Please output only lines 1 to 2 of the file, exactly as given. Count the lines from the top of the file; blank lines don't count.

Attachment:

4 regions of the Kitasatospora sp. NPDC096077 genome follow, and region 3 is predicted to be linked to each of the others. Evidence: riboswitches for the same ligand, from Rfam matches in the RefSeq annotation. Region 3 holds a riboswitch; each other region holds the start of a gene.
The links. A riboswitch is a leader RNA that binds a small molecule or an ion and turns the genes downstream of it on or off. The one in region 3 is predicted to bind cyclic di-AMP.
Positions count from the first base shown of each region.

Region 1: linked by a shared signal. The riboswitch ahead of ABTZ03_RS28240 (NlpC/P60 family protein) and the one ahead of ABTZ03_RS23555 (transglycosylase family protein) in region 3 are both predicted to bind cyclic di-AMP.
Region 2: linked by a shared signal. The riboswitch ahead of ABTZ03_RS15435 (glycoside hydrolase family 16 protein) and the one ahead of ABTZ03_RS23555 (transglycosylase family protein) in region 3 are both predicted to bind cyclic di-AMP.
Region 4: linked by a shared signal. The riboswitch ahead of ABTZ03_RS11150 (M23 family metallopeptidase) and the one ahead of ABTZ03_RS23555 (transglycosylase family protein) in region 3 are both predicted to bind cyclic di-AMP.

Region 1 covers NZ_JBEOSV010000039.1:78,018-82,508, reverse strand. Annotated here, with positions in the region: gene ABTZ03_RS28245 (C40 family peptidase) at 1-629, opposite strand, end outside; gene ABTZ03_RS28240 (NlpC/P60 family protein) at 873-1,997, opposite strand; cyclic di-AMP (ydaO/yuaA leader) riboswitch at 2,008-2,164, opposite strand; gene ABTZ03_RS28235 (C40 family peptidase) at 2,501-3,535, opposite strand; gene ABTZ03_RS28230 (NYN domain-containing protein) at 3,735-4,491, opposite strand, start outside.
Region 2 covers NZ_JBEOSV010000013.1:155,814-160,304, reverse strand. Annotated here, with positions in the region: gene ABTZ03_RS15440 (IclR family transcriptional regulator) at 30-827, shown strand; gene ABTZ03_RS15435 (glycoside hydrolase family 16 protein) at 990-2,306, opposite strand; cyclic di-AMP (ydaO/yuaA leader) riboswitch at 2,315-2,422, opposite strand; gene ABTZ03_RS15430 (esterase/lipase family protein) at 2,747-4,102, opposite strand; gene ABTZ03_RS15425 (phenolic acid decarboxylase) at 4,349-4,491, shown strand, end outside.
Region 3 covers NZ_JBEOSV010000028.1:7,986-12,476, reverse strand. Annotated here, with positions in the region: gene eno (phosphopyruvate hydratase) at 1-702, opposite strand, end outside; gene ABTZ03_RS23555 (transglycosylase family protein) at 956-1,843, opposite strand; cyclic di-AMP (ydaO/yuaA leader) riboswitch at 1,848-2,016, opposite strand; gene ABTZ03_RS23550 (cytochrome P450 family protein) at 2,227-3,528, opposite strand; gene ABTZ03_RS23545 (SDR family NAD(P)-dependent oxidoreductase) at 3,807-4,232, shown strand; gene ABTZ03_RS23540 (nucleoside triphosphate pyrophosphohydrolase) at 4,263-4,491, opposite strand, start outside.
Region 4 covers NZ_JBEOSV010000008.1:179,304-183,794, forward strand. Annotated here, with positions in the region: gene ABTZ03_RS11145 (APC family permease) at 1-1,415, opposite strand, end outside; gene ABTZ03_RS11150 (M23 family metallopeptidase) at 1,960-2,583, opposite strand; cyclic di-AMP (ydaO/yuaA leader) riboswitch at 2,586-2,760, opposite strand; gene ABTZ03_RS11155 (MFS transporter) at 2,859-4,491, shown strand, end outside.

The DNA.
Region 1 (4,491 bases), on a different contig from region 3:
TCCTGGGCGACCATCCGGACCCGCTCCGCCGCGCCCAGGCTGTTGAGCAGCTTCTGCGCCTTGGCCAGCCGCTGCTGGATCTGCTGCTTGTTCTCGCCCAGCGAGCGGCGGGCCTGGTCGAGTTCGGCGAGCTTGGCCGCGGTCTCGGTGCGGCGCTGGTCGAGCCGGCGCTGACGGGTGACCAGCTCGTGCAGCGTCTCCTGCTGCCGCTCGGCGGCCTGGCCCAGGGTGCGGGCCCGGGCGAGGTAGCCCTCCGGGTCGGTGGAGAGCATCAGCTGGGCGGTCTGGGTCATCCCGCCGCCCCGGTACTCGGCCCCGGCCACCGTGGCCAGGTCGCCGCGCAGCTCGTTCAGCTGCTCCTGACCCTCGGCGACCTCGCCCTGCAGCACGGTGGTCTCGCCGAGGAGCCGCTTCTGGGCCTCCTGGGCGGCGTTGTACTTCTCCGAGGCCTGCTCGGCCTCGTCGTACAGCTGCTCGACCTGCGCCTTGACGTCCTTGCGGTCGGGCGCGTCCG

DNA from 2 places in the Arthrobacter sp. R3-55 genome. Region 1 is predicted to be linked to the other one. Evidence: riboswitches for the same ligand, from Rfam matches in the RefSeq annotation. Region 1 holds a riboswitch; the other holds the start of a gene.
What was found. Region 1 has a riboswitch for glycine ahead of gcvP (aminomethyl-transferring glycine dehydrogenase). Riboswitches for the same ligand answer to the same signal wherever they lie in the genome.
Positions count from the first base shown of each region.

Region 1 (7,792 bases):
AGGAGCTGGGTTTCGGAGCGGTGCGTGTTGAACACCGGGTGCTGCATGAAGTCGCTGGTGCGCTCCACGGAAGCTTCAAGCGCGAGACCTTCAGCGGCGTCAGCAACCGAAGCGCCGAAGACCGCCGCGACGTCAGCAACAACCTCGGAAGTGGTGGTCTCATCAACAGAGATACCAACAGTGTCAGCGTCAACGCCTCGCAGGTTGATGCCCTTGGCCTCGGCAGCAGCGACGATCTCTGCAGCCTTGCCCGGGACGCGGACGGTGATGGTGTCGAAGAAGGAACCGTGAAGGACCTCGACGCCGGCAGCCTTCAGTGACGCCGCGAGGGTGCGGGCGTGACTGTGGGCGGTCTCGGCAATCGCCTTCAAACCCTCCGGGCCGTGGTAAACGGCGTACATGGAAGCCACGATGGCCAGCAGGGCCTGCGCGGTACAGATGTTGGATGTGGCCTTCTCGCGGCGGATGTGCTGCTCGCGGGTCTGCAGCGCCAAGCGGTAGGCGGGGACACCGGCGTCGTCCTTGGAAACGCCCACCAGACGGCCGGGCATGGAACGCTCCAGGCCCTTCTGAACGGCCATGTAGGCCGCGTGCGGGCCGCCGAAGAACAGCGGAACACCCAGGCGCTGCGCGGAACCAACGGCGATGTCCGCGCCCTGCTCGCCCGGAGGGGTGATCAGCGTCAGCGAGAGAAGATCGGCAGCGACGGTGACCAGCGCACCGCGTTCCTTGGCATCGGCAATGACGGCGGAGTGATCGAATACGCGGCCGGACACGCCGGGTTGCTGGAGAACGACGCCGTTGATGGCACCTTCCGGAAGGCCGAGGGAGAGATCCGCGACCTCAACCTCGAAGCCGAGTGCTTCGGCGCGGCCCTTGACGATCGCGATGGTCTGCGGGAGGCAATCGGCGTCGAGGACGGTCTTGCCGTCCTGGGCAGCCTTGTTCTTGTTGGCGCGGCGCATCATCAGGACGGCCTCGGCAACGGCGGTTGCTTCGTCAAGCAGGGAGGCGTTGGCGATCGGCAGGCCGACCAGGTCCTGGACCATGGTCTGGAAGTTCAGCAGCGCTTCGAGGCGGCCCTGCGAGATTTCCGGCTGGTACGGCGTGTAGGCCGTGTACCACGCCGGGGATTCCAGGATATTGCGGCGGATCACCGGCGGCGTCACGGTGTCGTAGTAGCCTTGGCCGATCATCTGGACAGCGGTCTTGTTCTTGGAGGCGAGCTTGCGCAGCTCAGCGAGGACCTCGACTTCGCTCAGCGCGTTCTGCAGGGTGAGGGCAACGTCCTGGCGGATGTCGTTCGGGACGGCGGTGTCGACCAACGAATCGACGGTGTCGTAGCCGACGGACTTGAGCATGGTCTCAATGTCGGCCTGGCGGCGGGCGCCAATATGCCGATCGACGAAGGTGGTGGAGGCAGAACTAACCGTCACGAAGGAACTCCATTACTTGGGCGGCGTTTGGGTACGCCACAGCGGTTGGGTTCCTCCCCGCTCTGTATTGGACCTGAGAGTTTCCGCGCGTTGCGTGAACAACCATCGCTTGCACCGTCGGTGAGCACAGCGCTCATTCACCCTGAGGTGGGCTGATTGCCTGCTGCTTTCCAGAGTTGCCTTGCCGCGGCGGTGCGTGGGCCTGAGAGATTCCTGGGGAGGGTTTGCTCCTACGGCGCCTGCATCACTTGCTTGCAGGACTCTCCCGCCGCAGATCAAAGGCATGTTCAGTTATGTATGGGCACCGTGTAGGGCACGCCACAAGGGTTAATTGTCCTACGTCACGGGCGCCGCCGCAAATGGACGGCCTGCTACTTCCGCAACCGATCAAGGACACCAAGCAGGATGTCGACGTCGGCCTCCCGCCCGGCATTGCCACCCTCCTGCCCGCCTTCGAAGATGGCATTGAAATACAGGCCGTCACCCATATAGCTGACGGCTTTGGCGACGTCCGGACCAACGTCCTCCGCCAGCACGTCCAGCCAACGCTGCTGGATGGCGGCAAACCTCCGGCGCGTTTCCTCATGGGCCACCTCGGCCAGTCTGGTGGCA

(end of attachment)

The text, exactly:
4 regions of the Kitasatospora sp. NPDC096077 genome follow, and region 3 is predicted to be linked to each of the others. Evidence: riboswitches for the same ligand, from Rfam matches in the RefSeq annotation. Region 3 holds a riboswitch; each other region holds the start of a gene.
The links. A riboswitch is a leader RNA that binds a small molecule or an ion and turns the genes downstream of it on or off. The one in region 3 is predicted to bind cyclic di-AMP.